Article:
[These notes are super short because there is too much going on and I don't even have time to note them down before forgetting, let alone expand.]
Sunday, April 26, 2015
Last week I had (what I thought was) the rare privilege to have a conversation with Jimmy Wales, the reluctant-to-admit-so co-founder of Wikipedia.
It was all a part of the #NetNeutrality campaign to save the Internet. I built a Firefox add-on called Zero Internet which would simulate what happens to a poor mother of three (who can't afford a data-pack) when she visits the "Internet" through Internet.org.
I submitted it to reddit, and for a few hours, it was the top post on r/india (which, to be honest, has been the rendezvous for sane Indian Internet users, and would have upvoted even if Deepika Padukone supported Net Neutrality).
Surprisingly, Jimmy Wales responded (with harsh criticism), both on twitter and on reddit, as if he was personally leading Internet.org. He said:
"This is deeply dishonest and makes me think you haven't even done the most basic homework as to how this works....which is quite contrary to what Mark Zuckerberg is making people believe (He says Internet.org is about bringing Internet access to those who do not have it yet) and also calling my add-on dishonest was dishonest. For poor people who can't afford data plans, going out of the sites allowed by Internet.org is impossible. And that's exactly what my add-on does.
In all cases, people who are using Internet.org are on data plans (often daily plans or plans with quite restrictive data caps). One reason Facebook has been successful at getting ISPs to go along with this is that it is viewed as a win/win by the carriers - it gets people online and using data.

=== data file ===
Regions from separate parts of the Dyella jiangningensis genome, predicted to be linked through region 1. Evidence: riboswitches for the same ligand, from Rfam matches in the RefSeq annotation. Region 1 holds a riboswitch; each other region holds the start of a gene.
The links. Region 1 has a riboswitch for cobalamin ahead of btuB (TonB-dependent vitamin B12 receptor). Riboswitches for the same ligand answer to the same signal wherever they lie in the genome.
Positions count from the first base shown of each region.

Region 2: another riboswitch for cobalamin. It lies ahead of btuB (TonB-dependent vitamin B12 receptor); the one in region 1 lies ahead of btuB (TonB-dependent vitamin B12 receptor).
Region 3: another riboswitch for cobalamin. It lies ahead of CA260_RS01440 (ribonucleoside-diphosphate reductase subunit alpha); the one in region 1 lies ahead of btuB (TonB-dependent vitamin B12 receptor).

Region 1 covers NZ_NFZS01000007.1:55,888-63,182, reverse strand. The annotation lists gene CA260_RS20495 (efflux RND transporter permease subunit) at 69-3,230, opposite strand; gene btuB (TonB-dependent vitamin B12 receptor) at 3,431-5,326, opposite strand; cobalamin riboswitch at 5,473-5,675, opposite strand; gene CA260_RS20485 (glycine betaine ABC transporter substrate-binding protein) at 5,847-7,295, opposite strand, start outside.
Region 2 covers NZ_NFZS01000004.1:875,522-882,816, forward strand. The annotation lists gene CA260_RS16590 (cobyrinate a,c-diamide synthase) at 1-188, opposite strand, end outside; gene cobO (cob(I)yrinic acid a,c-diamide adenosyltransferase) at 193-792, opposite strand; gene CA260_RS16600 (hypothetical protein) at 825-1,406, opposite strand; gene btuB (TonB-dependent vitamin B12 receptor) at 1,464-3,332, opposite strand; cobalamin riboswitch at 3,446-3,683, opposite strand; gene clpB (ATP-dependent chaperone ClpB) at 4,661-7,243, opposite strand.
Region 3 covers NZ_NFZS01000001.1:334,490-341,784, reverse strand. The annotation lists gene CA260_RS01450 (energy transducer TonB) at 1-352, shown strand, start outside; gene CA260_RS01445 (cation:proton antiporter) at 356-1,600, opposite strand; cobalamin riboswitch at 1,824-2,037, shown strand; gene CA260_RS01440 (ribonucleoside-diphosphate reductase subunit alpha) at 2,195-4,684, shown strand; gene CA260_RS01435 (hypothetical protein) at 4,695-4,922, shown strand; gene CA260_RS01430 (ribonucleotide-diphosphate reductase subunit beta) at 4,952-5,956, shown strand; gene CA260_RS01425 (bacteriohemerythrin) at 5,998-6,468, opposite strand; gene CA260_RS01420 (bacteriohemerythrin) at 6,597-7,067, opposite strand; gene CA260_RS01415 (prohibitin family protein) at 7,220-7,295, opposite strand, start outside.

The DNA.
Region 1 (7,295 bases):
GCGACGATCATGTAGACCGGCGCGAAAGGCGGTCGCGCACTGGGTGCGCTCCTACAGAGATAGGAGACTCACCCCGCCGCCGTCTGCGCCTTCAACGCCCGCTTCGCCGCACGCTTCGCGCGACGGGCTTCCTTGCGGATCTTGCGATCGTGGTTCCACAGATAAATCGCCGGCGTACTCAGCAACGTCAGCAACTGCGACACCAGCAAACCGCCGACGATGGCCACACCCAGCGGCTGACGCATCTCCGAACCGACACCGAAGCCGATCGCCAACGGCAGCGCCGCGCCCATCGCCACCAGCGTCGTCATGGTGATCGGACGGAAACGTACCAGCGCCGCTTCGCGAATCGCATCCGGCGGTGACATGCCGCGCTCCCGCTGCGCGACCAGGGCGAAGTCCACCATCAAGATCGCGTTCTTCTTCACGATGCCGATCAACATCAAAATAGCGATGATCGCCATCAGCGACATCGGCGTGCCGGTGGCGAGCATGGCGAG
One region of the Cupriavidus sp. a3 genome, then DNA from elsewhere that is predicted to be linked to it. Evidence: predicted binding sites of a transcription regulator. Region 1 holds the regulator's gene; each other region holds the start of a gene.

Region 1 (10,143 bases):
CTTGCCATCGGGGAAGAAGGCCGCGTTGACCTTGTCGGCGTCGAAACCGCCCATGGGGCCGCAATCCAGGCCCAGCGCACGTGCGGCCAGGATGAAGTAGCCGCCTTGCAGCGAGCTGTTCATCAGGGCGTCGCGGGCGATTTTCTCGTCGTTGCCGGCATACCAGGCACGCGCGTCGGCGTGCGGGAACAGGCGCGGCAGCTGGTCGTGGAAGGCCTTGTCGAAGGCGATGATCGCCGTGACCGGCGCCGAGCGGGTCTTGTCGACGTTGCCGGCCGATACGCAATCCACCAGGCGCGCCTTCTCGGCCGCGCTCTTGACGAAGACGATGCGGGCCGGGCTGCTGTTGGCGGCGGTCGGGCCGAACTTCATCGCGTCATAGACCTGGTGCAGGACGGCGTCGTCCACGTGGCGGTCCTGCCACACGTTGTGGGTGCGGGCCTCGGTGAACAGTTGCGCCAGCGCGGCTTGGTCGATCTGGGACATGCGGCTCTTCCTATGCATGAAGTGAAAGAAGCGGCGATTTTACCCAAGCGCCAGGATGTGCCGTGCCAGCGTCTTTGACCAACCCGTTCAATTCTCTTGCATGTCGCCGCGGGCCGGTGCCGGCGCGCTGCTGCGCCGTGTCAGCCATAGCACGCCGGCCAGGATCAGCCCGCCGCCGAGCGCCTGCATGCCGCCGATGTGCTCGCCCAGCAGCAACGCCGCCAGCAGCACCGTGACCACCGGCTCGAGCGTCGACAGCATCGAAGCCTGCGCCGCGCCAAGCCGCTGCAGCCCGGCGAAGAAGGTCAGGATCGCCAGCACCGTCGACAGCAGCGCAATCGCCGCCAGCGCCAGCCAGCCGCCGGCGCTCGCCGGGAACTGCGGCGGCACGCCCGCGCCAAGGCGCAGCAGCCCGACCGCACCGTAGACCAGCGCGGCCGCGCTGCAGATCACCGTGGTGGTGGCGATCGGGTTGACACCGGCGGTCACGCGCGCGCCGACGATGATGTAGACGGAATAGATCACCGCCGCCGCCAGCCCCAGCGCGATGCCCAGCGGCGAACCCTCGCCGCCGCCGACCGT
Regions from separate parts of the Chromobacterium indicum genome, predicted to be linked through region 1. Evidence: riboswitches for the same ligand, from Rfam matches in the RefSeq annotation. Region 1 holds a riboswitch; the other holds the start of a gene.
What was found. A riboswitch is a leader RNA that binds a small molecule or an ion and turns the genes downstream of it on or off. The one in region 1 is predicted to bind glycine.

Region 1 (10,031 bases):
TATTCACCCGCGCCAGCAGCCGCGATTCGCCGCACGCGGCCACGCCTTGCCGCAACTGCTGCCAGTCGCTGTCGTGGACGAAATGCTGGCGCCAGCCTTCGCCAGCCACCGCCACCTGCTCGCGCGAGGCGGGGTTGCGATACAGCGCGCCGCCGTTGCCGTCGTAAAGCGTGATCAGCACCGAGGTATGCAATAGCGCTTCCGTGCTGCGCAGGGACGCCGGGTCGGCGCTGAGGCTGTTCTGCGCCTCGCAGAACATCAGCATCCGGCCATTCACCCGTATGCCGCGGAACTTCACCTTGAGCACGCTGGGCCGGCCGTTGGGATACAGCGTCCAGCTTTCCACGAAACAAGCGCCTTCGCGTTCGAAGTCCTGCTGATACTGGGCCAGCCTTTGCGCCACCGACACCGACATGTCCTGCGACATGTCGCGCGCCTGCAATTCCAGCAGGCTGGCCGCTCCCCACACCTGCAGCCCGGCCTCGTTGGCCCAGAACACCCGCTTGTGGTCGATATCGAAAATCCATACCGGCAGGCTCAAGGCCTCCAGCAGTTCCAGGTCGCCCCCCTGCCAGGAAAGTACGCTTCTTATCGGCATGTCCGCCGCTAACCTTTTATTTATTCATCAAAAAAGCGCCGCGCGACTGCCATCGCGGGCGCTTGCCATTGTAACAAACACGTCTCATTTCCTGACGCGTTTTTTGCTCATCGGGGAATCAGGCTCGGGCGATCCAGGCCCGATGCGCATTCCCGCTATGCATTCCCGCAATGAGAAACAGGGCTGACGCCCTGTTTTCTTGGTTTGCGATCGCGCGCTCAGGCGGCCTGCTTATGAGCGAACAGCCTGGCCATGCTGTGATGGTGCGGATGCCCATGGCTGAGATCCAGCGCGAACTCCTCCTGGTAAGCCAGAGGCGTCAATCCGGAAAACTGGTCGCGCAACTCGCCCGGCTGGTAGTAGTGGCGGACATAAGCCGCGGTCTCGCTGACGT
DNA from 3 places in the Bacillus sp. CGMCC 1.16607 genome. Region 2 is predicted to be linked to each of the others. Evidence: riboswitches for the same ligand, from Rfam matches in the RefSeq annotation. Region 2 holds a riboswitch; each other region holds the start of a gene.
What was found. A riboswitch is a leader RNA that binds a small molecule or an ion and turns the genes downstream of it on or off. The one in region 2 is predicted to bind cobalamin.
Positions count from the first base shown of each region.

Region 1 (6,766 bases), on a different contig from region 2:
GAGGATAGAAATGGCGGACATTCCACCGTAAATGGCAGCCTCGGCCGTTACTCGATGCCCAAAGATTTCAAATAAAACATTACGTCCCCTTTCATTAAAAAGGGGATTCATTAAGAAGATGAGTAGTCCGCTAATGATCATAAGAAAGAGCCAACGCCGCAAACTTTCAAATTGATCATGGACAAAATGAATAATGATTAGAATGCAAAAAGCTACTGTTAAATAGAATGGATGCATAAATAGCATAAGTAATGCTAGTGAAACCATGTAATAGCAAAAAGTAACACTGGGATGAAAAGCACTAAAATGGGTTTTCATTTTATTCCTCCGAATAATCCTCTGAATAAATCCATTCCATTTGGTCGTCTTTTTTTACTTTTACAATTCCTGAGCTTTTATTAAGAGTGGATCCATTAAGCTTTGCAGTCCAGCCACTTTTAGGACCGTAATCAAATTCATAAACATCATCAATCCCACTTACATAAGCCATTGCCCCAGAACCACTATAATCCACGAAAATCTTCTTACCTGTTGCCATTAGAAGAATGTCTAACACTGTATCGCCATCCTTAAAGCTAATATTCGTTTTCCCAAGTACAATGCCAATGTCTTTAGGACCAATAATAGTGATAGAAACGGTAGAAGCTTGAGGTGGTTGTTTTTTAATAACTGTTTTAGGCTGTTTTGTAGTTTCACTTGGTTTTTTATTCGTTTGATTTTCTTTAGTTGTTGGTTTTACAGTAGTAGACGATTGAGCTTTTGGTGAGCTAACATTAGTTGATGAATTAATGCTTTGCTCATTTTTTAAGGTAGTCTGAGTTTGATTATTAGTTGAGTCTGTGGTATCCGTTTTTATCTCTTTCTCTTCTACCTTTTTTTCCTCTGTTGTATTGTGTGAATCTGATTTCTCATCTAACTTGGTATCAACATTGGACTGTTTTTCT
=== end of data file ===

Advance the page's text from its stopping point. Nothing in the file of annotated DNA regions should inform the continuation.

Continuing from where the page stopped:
For the very poor, if they can't even afford a daily plan, then they don't look at the Internet at all. At least this way they have something. For those who are a bit less poor, the program offers them a way to save money on data - they can look at some sites for free (like Wikipedia) and use their precious data for other things.
Your plugin gives a completely false impression."
So, on twitter, I went on a couple of rounds of arguments over the issue. And it turns out Jimmy Wales really, truly believes that Internet.org is the only way for poor people in India to access Internet.
Afterwards, Pirate Praveen helped me understand why I was feeling awkward.
"the problem is with your expectation. We want angels and devils so we don’t have to think. But everyone has both these aspects in them. Just because someone does a lot of good is not a reason to support them when they do something wrong. Attacking someone who is in opposing camp is easy. But standing up to someone in your own group needs immense courage and conviction. Every privilleged person thinks its their god given mission to help the poor and show their kindness. They do not want to acknowledge that their privillege is the result of historic oppression and they are part of the reason why they remain poor. They think poor people needs charity and kindness. What we really need is a conscious collective effort to end systematic oppression of people and that will need questioning of our own roles and privilleges. Accepting our role in creating the poor is much harder than feeling good about helping poor."In fact, I now have a tagline for Wikipedia (which I would have never thought about till last week)
"Imagine a world in which every single person on the planet is given free access to *some* of all human knowledge. That's what we're doing."NB: Jimmy Wales is an Objectivist. His life philosophy is based on that. And therefore any comment on where Objectivism gets it wrong is appreciated.
by Akshay S Dinesh at 4/26/2015 08:11:00 PM